No more vast, barren deserts. Because we are going to turn them all into lush, green farmlands. How would we go about bringing new life to hot deserts? How much would this transformation cost? And how could this greenifying destroy the Amazon rainforest?

With the global population growing and a decrease in healthy land to farm on, now is the time to create new agricultural technologies. Deserts cover one-third of all the land on Earth. They are the driest ecosystems on the planet, with each receiving less than 25 cm (10 in) of rain every year.

So maybe it’s time we turned these barren lands into something more useful. But could transforming an entire ecosystem create an even bigger climate crisis? Growing anything in these sands is tough because some deserts can lose up to 33 times more water than they receive. This happens through the processes of evaporation and transpiration. Or as they are known together, evapotranspiration.

If you wanted to transform deserts into farmland, you’d need to help the land retain more water. One method could be a revolutionary way of mixing very small amounts of clay into the soil. Nanoclay is extremely tiny particles of clay 500 times smaller than a single strand of hair. If a layer of this clay surrounded each particle of sand, it would allow water and nutrients to stick.

In the United Arab Emirates, tests found that this process reduced water usage by 47%. In just 40 days, a barren plot of sand was able to grow watermelons. And the only two components you need are water and clay. Two things that farmers have been adding to soil for thousands of years. But it wouldn’t be so simple for you. Working with thick clay would be extremely labor-intensive.

You could also disrupt underground ecosystems by releasing large amounts of CO2 or even creating a waterproof seal over the surface. If you added this liquid nanoclay into water irrigation systems like sprinklers, then it could make its way down to the roots. If successful, the desert sands would now retain more water. From that, the entire desert could be transformed into high-yield, healthy soil.

Here’s the thing. You’d need a lot of clay. And even more water. If you aimed to terraform all deserts on Earth, that would be about 6.7 quadrillion L (1.7 quadrillion gal) of water. That’s nearly half the water volume of Lake Superior, the largest of North America’s Great Lakes. Could your budget handle a bill for $336 trillion? That’s what spraying every single desert would cost.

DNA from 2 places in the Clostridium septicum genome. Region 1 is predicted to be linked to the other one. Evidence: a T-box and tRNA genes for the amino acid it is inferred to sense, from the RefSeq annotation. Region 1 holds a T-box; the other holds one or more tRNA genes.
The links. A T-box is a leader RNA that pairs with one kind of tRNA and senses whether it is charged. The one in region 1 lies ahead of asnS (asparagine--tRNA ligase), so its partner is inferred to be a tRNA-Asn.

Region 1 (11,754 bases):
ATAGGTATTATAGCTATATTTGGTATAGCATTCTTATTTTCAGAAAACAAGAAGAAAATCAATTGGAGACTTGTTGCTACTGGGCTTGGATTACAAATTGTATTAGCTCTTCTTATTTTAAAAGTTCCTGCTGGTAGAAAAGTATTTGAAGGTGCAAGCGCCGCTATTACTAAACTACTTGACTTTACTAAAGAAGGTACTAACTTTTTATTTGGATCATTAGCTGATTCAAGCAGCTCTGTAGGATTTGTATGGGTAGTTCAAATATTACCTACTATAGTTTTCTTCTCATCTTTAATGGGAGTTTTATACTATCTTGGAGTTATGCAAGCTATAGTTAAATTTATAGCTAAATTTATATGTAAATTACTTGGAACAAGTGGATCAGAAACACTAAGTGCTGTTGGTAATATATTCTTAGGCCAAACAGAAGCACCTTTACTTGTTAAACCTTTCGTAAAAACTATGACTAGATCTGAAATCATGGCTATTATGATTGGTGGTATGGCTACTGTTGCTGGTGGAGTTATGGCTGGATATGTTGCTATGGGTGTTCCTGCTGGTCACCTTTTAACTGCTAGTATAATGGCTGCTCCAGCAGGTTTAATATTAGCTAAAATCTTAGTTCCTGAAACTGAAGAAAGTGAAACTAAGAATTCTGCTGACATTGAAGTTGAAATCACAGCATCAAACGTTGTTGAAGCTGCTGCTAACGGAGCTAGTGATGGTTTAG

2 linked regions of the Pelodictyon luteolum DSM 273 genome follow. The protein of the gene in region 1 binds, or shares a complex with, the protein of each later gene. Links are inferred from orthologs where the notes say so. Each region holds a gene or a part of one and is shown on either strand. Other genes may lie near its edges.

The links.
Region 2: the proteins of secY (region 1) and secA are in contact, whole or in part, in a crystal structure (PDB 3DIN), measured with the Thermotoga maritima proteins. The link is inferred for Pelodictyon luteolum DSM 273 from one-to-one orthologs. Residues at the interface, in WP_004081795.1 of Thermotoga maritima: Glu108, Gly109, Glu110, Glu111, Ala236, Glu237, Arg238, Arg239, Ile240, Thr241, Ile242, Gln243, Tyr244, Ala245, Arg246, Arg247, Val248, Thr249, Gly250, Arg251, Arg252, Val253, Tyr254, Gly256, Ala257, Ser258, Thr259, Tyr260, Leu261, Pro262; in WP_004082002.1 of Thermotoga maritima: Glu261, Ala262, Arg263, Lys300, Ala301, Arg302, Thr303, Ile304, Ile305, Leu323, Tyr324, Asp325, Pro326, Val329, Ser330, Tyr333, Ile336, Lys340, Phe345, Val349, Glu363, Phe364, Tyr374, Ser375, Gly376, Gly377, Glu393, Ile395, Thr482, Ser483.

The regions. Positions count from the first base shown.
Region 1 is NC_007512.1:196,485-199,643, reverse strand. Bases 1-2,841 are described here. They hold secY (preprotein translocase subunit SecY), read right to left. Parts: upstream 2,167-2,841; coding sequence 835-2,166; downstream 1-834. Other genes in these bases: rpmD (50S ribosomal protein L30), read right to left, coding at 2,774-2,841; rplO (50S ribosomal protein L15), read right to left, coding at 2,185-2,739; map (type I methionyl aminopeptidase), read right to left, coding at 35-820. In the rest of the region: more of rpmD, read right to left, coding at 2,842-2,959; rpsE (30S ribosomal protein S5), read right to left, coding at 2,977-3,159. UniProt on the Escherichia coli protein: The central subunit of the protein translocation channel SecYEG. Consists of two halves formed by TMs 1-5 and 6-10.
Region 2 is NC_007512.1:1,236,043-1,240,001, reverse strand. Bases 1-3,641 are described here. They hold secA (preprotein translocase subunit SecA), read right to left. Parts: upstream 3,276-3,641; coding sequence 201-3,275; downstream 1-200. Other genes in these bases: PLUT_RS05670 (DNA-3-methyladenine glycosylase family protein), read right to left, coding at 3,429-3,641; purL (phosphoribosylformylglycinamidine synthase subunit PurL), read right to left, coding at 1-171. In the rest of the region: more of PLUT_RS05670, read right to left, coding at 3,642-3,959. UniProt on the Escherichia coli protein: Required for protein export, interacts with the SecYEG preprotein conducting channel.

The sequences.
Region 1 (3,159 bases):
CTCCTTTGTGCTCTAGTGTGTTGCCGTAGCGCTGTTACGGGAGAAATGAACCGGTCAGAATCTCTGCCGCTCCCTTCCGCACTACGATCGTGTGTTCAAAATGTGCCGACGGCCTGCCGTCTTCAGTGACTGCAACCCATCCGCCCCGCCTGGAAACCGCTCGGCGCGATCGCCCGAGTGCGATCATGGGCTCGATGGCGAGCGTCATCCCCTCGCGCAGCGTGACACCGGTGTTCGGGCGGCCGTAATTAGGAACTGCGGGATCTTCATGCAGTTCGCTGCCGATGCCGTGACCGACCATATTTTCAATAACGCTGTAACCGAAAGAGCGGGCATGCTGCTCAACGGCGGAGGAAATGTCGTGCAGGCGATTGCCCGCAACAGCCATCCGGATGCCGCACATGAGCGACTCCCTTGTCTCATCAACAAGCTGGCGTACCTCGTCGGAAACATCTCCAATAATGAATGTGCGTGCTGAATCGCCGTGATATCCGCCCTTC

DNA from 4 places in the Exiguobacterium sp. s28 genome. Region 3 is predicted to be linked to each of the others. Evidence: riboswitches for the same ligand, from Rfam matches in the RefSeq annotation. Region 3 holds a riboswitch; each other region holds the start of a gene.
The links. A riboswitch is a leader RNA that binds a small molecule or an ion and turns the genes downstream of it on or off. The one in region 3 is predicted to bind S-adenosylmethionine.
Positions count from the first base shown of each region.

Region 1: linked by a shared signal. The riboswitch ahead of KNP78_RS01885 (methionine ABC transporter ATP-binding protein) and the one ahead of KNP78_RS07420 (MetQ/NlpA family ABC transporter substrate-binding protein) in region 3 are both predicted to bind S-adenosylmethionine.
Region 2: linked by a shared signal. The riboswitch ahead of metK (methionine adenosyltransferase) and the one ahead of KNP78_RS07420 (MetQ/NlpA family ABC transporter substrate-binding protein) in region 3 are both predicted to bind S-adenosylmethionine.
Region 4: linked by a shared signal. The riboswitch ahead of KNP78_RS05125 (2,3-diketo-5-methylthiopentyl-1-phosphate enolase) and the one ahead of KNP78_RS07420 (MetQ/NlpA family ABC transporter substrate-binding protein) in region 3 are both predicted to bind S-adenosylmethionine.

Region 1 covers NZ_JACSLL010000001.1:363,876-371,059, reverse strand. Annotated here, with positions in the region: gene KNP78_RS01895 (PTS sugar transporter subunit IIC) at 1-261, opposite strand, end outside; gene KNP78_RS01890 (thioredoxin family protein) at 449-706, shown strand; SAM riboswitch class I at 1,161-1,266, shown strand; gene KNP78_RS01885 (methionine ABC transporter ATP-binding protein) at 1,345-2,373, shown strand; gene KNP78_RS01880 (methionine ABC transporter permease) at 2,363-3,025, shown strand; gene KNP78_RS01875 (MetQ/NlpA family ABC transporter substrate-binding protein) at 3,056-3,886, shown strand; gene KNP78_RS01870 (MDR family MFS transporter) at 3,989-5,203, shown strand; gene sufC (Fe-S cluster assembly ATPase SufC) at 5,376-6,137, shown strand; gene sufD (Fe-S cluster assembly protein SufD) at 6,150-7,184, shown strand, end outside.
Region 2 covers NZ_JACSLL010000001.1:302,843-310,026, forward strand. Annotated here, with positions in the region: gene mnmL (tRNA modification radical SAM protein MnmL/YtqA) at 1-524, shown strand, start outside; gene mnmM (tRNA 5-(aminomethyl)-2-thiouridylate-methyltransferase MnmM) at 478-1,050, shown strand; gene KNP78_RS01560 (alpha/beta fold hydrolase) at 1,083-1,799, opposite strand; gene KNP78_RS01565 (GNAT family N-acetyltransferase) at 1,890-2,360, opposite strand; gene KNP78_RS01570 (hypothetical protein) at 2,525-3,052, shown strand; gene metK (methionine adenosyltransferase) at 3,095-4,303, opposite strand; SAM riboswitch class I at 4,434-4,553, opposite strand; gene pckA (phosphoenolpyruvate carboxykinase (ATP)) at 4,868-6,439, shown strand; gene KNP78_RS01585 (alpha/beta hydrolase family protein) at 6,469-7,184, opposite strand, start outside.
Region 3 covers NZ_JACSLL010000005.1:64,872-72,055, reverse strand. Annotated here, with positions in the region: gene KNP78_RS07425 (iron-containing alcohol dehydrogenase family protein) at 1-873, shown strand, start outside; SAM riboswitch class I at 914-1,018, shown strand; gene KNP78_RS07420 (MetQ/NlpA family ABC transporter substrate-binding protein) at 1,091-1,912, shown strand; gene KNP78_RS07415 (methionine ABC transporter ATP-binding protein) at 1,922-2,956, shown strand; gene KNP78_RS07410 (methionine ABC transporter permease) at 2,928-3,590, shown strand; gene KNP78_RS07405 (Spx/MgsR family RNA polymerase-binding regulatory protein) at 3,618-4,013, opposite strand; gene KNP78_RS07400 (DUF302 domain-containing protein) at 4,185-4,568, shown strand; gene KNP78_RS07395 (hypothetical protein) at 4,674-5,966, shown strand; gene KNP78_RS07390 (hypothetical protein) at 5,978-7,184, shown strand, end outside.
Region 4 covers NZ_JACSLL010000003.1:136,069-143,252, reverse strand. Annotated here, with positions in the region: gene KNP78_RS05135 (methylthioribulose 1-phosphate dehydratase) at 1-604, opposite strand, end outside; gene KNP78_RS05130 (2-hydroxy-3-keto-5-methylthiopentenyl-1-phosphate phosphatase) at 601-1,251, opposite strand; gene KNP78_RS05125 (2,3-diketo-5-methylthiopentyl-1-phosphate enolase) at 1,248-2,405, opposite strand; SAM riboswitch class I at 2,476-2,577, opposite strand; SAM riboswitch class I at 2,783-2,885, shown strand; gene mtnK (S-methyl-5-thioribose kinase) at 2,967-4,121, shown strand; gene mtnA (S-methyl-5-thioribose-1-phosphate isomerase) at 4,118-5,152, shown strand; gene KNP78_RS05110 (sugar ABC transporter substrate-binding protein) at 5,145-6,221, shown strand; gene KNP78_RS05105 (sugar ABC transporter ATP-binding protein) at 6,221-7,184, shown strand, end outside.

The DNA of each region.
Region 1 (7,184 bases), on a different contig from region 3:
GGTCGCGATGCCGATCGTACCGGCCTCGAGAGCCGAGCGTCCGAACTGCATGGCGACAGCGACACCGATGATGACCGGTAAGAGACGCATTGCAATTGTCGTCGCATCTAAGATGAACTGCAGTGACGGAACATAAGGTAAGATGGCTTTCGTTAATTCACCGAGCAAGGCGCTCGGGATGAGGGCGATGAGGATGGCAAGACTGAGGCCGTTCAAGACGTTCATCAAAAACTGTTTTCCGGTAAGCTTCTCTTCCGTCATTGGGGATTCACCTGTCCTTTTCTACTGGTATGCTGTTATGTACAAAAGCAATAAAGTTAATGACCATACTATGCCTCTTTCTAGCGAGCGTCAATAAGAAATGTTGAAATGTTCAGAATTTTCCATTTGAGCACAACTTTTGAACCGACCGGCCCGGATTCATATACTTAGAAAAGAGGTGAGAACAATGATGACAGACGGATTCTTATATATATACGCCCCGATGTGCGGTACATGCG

That’s four times the GDP of the world. Oh, and did I mention you’d have to repeat this every five years? On a positive note, you’d now be able to grow a lot more food and transform life on farms and villages located around deserts. No more sand or dust storms shutting down roads and railways. On a bad note, we might just lose the entire Amazon rainforest. Let me explain.

The Amazon acts as a carbon sink. It absorbs carbon dioxide and by doing so it helps fight off climate change. It also releases much-needed oxygen. Now, how is the Amazon connected to greenifying deserts? Well, the sand from the largest hot desert on Earth, the Sahara, gets picked up by winds and crosses the Atlantic Ocean all the way to South America.

On its way to the Amazon, the dust particles pick up moisture. Then, they fall over the Amazon in the form of rain. And that sand and water combo also works as a fertilizer. Turning deserts green would disturb this fertilization process to the point we could lose the Amazon rainforest forever. This would be bad news for the climate thanks to the disruption to Earth’s natural balance.

All the plants we’d grow on newly terraformed land might not be enough to prevent the crisis. Not just in the Amazon, but across the entire planet. Liquid nanoclay is just one idea to help bring sustainable agricultural growth to the planet’s most extreme environments, but every step forward in one location can come at a cost to somewhere else.

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